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This chapter examines how self-determination theory’s concept of basic psychological needs, and the interpersonal processes and mechanisms that stem from mutual need fulfillment, offer a novel and integrative perspective on optimal relationship development. We first present self-determination theory’s perspective on basic psychological needs. We then discuss how need fulfillment facilitates true-self involvement and self-determined relationship motivation, along with their downstream relationship benefits. Finally, we offer an integration of SDT with several major theoretical perspectives, concepts, and mechanisms on optimal close relationships (presented in this volume) to illustrate the utility and explanatory power of this framework.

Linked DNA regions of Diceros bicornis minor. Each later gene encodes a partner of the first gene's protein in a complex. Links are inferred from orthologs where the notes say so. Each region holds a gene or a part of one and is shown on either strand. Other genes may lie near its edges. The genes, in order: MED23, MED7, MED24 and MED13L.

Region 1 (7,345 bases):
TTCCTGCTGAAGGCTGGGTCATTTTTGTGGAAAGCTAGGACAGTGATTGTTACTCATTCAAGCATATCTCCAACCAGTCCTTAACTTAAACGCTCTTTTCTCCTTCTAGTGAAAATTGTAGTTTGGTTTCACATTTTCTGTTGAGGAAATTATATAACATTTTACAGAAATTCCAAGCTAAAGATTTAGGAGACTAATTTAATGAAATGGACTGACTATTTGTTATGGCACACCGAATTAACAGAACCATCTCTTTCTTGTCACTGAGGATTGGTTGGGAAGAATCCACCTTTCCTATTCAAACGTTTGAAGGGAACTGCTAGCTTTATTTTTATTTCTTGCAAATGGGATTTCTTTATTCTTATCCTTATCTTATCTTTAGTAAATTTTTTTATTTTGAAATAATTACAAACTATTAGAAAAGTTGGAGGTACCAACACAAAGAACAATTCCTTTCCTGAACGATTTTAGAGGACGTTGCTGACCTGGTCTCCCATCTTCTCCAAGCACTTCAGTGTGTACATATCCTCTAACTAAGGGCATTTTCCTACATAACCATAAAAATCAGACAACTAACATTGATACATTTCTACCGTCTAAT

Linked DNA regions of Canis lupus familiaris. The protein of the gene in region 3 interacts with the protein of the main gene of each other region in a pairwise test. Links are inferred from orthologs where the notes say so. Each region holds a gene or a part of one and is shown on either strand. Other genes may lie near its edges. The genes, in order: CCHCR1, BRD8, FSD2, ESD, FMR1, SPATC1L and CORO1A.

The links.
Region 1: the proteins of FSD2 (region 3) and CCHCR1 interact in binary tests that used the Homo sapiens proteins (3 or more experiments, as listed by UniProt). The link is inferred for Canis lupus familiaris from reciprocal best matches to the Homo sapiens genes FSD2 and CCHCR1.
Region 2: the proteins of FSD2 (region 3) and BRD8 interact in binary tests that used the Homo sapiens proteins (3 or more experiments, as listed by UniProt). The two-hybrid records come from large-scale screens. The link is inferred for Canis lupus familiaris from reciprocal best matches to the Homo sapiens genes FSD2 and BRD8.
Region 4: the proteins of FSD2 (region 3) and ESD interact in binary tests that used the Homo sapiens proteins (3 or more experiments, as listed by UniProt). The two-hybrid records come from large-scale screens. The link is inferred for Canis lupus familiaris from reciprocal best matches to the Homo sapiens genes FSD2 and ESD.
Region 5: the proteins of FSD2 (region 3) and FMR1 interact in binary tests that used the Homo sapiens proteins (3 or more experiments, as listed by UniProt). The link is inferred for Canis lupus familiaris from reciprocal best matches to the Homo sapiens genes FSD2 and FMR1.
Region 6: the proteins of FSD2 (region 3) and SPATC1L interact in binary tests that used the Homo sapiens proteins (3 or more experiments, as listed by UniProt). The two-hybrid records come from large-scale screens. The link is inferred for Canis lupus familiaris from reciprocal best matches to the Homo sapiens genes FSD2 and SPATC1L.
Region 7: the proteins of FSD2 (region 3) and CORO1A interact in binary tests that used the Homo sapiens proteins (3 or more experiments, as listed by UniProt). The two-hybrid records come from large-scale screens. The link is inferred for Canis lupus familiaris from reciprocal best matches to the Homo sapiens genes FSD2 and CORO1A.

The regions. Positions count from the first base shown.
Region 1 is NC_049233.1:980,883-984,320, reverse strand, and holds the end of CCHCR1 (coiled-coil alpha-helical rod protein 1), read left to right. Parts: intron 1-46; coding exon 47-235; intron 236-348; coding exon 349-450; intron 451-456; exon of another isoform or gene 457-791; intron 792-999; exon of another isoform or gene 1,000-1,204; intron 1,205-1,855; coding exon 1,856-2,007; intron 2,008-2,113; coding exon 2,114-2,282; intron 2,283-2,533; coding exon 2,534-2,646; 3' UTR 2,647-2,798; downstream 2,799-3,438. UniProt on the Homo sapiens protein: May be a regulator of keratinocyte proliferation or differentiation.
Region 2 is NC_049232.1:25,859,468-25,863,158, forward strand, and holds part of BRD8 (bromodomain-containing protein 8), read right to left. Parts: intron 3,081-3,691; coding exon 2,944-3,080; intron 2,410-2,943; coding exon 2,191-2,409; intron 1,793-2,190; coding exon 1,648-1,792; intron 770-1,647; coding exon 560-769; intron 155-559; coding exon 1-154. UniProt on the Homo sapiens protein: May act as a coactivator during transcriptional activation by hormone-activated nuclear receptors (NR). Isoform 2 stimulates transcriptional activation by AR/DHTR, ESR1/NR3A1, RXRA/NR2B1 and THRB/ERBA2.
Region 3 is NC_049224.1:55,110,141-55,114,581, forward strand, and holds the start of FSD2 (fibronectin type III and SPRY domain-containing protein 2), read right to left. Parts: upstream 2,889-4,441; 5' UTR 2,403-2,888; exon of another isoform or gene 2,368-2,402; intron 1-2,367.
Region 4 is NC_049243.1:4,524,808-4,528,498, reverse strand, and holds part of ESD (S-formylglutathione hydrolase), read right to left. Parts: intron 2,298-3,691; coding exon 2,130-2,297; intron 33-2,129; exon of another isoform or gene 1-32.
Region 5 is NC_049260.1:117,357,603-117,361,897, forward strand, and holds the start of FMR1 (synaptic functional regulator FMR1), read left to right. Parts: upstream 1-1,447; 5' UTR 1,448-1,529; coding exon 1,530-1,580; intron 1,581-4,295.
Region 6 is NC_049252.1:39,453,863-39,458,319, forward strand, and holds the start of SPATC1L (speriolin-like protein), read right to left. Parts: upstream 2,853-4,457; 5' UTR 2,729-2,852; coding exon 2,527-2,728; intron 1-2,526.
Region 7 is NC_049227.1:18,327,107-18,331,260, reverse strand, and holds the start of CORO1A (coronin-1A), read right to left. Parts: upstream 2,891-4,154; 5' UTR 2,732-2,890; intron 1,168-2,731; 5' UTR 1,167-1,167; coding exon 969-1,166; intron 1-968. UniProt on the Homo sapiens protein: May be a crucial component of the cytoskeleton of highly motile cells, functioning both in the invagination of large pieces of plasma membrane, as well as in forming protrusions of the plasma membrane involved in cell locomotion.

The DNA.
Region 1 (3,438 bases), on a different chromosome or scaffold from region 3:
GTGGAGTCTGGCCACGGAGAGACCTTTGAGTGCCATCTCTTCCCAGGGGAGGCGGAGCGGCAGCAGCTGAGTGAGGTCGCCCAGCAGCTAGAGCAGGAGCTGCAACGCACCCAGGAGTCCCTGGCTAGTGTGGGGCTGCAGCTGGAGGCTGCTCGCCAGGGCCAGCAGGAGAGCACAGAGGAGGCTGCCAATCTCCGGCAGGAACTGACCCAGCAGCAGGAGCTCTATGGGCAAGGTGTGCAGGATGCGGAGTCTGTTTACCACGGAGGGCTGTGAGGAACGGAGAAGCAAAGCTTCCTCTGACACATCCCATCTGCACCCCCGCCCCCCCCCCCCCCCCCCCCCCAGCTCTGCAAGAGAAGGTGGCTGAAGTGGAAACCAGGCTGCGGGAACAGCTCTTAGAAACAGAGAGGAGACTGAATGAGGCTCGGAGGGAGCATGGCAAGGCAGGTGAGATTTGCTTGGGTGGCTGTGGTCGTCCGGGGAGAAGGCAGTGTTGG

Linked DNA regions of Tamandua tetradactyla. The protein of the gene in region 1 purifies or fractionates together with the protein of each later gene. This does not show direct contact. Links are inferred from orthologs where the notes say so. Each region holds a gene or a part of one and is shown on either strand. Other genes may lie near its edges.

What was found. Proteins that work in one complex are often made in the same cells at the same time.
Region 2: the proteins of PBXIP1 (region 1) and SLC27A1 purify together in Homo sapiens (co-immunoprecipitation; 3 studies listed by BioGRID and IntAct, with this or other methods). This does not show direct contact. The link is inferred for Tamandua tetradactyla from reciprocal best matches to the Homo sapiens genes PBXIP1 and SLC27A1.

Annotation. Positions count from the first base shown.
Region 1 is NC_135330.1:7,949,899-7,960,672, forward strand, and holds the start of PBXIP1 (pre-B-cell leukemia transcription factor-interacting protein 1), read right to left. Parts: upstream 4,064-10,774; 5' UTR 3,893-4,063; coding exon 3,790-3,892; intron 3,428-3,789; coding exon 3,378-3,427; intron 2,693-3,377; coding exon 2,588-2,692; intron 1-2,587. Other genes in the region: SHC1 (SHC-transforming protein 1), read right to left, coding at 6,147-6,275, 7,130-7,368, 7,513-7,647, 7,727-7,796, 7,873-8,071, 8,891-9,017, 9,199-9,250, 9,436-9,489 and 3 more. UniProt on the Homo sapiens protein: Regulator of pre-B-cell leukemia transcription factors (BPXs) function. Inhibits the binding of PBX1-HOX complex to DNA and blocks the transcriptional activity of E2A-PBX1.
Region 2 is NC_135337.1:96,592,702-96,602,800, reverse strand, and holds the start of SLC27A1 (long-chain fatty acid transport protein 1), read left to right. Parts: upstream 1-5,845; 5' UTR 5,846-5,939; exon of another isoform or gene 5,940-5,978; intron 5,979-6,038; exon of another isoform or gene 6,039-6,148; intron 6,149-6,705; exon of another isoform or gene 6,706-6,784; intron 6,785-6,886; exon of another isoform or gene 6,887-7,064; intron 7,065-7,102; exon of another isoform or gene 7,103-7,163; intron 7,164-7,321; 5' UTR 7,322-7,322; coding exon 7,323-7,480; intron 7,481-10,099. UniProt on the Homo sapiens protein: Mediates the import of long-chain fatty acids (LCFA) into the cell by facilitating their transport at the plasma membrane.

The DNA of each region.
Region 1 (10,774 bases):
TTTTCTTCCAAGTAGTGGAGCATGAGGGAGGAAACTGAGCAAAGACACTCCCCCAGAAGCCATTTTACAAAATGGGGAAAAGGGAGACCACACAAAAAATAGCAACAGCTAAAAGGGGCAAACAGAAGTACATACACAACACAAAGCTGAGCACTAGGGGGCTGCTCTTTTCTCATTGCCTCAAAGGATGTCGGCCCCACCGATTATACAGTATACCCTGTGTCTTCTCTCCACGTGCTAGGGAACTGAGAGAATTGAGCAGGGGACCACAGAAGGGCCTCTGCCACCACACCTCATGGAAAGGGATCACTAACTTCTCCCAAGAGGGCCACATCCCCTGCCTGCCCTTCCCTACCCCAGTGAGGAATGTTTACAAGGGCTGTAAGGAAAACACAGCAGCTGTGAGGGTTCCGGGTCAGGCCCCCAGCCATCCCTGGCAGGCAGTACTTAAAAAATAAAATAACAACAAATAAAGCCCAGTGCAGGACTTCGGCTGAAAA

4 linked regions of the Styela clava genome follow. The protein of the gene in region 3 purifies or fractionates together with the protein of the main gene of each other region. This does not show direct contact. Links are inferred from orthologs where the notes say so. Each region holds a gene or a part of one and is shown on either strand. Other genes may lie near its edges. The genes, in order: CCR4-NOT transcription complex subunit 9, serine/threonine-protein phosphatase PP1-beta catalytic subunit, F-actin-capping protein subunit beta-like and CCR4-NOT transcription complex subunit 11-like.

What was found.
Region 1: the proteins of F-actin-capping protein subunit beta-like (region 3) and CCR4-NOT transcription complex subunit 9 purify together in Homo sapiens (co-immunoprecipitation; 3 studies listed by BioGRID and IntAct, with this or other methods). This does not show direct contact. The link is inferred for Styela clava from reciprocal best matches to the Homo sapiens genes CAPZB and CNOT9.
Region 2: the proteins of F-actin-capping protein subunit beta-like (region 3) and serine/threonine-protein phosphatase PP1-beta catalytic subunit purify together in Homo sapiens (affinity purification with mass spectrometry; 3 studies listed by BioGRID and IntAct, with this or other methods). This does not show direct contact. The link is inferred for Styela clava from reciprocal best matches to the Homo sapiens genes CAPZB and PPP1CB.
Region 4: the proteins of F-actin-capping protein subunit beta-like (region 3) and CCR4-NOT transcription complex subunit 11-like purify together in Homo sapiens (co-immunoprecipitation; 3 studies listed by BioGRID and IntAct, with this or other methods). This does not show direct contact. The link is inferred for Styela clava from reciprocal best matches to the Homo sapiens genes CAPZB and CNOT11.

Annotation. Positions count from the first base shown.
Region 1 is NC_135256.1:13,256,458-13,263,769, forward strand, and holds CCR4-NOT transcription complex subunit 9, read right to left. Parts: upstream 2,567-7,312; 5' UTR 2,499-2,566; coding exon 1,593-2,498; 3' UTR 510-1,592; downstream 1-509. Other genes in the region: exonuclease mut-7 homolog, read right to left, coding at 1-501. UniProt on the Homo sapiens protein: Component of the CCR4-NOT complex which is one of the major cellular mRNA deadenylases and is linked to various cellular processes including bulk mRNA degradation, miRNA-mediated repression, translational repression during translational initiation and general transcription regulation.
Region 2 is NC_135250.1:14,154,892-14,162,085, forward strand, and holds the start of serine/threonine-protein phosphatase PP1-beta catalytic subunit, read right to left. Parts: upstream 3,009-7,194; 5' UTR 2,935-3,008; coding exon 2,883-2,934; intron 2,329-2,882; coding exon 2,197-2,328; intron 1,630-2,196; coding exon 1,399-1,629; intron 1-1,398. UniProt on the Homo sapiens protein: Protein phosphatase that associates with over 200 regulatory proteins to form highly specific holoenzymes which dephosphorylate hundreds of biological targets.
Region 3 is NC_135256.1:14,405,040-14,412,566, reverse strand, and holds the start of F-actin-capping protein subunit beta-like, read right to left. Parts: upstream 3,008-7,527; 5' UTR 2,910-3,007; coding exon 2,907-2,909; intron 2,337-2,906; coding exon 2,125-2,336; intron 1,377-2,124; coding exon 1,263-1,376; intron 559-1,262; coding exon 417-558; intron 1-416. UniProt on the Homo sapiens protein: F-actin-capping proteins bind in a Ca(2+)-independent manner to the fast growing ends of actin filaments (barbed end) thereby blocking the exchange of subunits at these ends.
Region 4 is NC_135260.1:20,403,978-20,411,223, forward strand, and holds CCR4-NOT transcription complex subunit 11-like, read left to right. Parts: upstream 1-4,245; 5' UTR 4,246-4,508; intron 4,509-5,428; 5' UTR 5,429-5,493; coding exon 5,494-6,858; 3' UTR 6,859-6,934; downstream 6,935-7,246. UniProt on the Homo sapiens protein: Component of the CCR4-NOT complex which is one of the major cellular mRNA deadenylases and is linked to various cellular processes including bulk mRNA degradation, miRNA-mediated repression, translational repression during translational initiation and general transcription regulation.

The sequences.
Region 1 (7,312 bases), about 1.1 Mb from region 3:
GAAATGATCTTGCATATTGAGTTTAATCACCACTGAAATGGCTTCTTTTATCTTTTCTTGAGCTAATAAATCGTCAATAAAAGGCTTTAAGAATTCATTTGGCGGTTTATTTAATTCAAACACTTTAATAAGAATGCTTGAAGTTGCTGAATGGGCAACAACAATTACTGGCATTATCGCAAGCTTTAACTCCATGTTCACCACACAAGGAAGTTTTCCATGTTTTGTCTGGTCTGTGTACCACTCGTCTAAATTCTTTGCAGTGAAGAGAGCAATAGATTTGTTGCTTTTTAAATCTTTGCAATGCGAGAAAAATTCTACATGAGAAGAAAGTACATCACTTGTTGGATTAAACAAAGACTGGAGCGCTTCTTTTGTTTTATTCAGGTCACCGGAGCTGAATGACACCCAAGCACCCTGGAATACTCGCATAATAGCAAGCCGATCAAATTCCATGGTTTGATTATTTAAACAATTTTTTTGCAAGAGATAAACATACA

How can we get the most out of our close relationships? Research in the area of personal relationships continues to grow, but most prior work has emphasized how to overcome negative aspects. This volume demonstrates that a good relationship is more than simply the absence of a bad relationship, and that establishing and maintaining optimal relationships entails enacting a set of processes that are distinct from merely avoiding negative or harmful behaviors. Drawing on recent relationship science to explore issues such as intimacy, attachment, passion, sacrifice, and compassionate goals, the essays in this volume emphasize the positive features that allow relationships to flourish. In doing so, they integrate several theoretical perspectives, concepts, and mechanisms that produce optimal relationships. The volume also includes a section on intensive and abbreviated interventions that have been empirically validated to be effective in promoting the positive features of close relationships.
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